Pizza di Zucca Smaltato con Acero e Formaggi Erborinati
Hullo everyone! It's blogging-event time once again for me. I'm glad the awesome Joey of 80 Breakfasts is hosting this month's Hay Hay Its Donna Day event all about pizzas. I've always wanted to make one, and this goes beyond my fascination with mixing martial arts with cooking. Of course, it's part of the perfection that is Italian cuisine, which after I've made my own pasta, should be a natural progression. Speaking of martial arts and cooking:
That's Mui from Shaolin Soccer, making steamed buns. That is just brilliant, but I've become too sedentary to engage in Kung Fu. Not to mention that I am SO BAD AT TOSSING (comment away, British friends) during my graduation from medical school that when we tossed our mortarboards at the end, mine landed twenty rows behind me (okay, just three, but that's still abysmal). Which is also why I gave up on tennis, since the initial toss at the start of the serve tends to never make it to the racquet. A shame, since I thought I was okay at returning. I ended up not tossing this one either, despite my plans to catch in on video, since the dough was so tacky that I knew it would stick to itself in the air and land in my hands (if ever) as an amorphous clump. Well, misshapen dough or no, the flavors combined in this vegetarian pizza are just so surprisingly elegant that this was the pizza (among the three I made) that I decided to submit. The sweet, spicy pumpkin with the briny, boozy blue cheese and peppery arugula (rocket) is just an exquisite combination.
Chatting with Graeme a few nights ago I expressed a little dismay (okay, a lot) over how "same-y" my food photos have been getting (oh, my God... I'm turning into Tyra Banks... I only have one pho-to in my hands). It seems I get a little comfortable with taking the path of least resistance, so I decided to change it up. For now. I'm just toying with the possibilities; I think the style in the main photo is a little too soft and forlorn for me.
Joey posted a great recipe on her site (and actually the proportions are very good). My own background in research prompted me to go snooping around for weight proportions, since I wanted to be consistent for when I would repeat the recipe (and repeat it I will). I was lucky enough to find Tipo 0 flour (special Italian pizza flour) at Rustan's grocery, a kilo for only PhP78 ($1.75). I was aiming for New York-style pizza (pillowy on the rim and very thin and sagging in the center), but I didn't research enough and I was very cumbersome stretching the dough, hence the very thick (but still very delicious) rim. In the future, I'll roll it out, then finish stretching it by hand. You could knead it 15 minutes in a KitchenAid or use a food processor, but I have neither and that's what the gym is for.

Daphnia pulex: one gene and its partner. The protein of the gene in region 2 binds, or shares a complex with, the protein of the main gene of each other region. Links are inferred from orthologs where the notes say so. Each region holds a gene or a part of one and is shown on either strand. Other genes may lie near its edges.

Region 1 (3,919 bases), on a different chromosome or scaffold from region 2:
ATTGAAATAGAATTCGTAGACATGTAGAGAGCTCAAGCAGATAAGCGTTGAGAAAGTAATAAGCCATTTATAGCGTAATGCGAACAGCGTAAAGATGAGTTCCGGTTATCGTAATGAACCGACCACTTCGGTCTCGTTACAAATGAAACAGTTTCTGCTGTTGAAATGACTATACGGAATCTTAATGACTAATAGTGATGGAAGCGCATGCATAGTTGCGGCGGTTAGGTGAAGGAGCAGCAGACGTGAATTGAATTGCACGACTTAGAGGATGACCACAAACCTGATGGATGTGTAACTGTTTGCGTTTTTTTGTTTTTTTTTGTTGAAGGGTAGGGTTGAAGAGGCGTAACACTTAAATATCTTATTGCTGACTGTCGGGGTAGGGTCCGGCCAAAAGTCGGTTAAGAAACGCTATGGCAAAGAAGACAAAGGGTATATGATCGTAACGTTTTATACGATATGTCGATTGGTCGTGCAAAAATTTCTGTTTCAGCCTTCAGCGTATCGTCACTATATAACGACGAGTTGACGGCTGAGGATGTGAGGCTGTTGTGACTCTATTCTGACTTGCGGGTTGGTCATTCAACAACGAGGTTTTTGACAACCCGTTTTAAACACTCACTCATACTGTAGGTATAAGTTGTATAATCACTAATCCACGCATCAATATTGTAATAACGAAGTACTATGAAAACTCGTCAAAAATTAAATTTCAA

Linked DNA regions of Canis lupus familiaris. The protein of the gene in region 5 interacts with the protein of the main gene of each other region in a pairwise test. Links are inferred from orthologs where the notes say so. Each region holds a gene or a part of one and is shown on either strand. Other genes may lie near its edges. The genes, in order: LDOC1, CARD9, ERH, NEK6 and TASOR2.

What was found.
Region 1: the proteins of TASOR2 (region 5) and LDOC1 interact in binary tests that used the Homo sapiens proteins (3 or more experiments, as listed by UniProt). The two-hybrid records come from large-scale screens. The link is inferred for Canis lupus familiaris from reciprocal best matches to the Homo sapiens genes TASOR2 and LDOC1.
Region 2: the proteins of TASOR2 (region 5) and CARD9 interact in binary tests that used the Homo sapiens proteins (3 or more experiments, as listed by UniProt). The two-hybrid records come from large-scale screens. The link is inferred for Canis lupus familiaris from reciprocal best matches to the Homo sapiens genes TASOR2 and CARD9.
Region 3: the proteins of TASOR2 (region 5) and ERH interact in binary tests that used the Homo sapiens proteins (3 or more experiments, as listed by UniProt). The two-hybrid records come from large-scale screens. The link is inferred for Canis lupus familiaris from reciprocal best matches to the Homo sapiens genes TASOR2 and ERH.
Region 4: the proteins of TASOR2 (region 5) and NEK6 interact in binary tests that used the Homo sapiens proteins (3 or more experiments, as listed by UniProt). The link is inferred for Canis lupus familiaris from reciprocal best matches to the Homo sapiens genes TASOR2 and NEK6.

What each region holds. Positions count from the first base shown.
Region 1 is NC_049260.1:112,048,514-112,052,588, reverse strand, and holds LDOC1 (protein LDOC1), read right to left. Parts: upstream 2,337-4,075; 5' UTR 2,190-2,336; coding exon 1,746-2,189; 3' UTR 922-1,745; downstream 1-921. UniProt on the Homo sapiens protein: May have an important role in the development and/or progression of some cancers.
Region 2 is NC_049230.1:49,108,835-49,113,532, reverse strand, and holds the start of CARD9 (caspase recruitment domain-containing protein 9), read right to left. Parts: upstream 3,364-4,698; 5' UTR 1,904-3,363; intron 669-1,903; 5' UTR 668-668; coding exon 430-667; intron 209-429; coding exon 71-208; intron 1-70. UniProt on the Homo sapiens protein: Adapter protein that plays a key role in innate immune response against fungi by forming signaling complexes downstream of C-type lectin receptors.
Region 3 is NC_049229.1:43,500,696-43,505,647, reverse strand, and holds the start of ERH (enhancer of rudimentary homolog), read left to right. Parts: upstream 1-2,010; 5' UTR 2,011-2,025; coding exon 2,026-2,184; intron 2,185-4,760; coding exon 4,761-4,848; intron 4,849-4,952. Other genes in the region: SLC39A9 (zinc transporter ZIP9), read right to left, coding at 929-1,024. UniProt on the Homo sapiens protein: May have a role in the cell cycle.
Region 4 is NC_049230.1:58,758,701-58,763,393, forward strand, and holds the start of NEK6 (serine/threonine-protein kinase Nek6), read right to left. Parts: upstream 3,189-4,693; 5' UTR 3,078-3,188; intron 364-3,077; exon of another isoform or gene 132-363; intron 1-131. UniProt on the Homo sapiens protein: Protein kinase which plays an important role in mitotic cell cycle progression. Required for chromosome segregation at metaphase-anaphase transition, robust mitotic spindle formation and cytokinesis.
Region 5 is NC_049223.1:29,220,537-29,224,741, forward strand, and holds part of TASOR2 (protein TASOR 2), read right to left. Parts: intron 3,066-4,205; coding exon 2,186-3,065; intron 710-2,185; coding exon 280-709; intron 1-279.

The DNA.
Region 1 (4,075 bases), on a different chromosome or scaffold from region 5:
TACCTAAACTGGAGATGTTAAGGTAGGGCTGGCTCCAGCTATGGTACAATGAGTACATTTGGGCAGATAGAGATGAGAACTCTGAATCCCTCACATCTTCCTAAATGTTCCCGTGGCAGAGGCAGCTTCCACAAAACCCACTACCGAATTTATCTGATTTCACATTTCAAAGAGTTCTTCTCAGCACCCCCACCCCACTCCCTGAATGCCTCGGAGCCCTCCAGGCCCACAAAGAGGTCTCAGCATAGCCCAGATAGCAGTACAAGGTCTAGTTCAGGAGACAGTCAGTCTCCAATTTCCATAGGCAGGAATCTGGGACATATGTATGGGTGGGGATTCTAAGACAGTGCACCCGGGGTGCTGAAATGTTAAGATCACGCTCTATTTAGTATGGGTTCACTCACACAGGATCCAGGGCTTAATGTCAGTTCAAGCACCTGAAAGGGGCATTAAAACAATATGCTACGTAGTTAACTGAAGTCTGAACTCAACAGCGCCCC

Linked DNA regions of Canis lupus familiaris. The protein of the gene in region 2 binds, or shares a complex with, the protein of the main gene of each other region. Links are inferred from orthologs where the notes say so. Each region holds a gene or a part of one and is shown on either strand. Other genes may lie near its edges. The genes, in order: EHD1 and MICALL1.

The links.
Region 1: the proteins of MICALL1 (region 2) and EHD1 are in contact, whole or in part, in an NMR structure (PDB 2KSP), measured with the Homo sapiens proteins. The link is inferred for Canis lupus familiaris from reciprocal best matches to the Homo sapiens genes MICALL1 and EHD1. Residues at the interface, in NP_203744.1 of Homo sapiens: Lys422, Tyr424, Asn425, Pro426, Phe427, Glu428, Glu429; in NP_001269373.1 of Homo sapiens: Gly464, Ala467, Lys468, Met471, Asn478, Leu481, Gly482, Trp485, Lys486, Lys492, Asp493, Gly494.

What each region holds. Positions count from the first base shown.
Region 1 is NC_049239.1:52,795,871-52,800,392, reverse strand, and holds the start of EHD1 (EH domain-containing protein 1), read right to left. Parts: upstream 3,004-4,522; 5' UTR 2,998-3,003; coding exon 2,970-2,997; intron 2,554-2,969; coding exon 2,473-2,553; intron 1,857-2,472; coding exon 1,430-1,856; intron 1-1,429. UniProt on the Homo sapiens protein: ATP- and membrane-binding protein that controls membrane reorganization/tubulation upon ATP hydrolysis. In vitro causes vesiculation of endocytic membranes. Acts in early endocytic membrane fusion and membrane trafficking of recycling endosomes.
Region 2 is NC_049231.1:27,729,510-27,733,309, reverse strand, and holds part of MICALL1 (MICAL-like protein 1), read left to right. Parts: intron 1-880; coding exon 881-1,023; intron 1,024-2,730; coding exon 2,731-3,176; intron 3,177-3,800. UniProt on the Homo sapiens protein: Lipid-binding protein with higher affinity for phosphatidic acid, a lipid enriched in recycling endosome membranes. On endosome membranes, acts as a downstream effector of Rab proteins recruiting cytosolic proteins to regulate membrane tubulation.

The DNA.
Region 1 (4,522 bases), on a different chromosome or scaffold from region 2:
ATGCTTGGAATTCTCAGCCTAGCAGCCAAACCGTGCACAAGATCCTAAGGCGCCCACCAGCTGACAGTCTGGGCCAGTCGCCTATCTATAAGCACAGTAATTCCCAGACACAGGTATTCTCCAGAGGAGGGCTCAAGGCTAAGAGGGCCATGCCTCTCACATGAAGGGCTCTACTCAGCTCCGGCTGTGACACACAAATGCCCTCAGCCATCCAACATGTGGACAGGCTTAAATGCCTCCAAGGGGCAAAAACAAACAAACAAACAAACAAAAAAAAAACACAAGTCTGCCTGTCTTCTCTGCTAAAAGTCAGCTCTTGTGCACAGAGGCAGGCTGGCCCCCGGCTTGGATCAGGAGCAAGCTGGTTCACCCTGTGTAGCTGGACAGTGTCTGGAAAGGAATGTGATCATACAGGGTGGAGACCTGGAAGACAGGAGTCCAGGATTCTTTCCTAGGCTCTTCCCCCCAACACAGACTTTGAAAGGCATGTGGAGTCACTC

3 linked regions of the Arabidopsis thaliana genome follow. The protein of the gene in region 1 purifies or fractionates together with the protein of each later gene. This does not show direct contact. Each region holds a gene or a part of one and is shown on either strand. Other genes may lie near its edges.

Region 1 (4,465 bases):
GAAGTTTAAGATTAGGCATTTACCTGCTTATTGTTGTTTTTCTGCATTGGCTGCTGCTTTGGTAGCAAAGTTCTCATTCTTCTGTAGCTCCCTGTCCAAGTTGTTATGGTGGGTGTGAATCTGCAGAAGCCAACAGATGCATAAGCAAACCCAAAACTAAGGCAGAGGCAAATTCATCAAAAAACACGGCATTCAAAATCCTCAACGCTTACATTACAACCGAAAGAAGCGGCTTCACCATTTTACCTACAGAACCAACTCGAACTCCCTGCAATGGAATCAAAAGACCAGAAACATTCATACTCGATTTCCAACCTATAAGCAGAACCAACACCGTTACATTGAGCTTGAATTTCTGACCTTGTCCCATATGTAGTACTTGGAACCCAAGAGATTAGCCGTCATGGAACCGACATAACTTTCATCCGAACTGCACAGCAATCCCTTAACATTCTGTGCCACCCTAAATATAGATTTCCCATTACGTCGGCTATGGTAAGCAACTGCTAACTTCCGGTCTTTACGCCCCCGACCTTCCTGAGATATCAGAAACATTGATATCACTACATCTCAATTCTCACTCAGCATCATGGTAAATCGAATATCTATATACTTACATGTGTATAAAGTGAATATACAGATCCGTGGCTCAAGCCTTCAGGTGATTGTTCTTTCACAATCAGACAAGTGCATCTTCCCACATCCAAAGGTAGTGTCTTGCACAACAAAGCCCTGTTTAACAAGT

New York-style Pizza Dough (from Dr. Lehman's formula, good for 3 12-inch pizzas)
Whisk together the flour and yeast in a bowl. Mound the flour on your clean counter and make a well in the center. Do it Mui-style as above. Pour the rest of the ingredients into a well in the center and use a fork to gradually but quickly combine the walls of the well with the liquid, until you've formed a thick porridge-like mass. By the time you've incorporated most of it, the fork will be too cumbersome, so lightly flour both hands (or use one floured hand and a bench scraper in the other as I did) and start kneading the mass, incorporating the rest of the flour (the final dough temperature must be 85-95°F or 30-35°C). The motion is to fold the mass in half towards you, then push everything away. Rotate 90° and repeat for 15 minutes. The dough will be slightly sticky but supple and not at all shaggy. Divide it into 3 balls (each weighing 350g or 12.3oz) and tuck the sides under it to form a taut ball. Place each in its own small bowl that has been greased with olive oil and roll the ball around in the bowl to grease the exterior of the ball. Cover each with a tea towel and place in the refrigerator (if you have bowls that stack high, good for you) for at least 8 hours or up to 3 days. If you want, you can freeze the risen dough for a month but give it an overnight thaw in the fridge before using. Leave it at room temperature for 30 minutes before stretching, but don't stretch this dough until you have all the toppings on hand.
You can get real maple syrup, grade A and B, from Healthy Options, a health food store. The price? PhP540 ($13.17) for 8oz. Ouch.
Maple-Glazed Pumpkin and Blue Cheese Pizza (adapted from delicious magazine, May 2007)
Take the dough ball out of the fridge. Preheat the oven to 200°C (400°F). Cut the pumpkin into 1.5cm-thick slices and seed them (I peeled them too). In a sheet pan, toss the slices with the chili flakes, cumin, olive oil, maple syrup, and balsamic vinegar. Season with salt and pepper, and roast on the top rack for 20 minutes, then turn and roast for another 10 minutes. Collect and reserve the roasting juice.
Place a pizza stone in your oven and preheat to 260°C (500°F).
Stretch the pizza dough to a 12-inch round on a well-floured pizza peel or rimless cookie sheet pan (you may also use cornmeal). You are looking for a very thin dough with a slightly raised rim, but if it windowpanes such that you can read print through it, take care as it might tear-- be gentle and patient. Scatter with mozzarella. Place on the pizza stone for 6 minutes, then retrieve it and scatter the pumpkin slices and blue cheese on top. Return to the oven for 3 minutes. Scatter with arugula. Drizzle the roasting juices over the pizzas before serving.
23 January 2008
Pizza di Zucca Smaltato con Acero e Formaggi Erborinati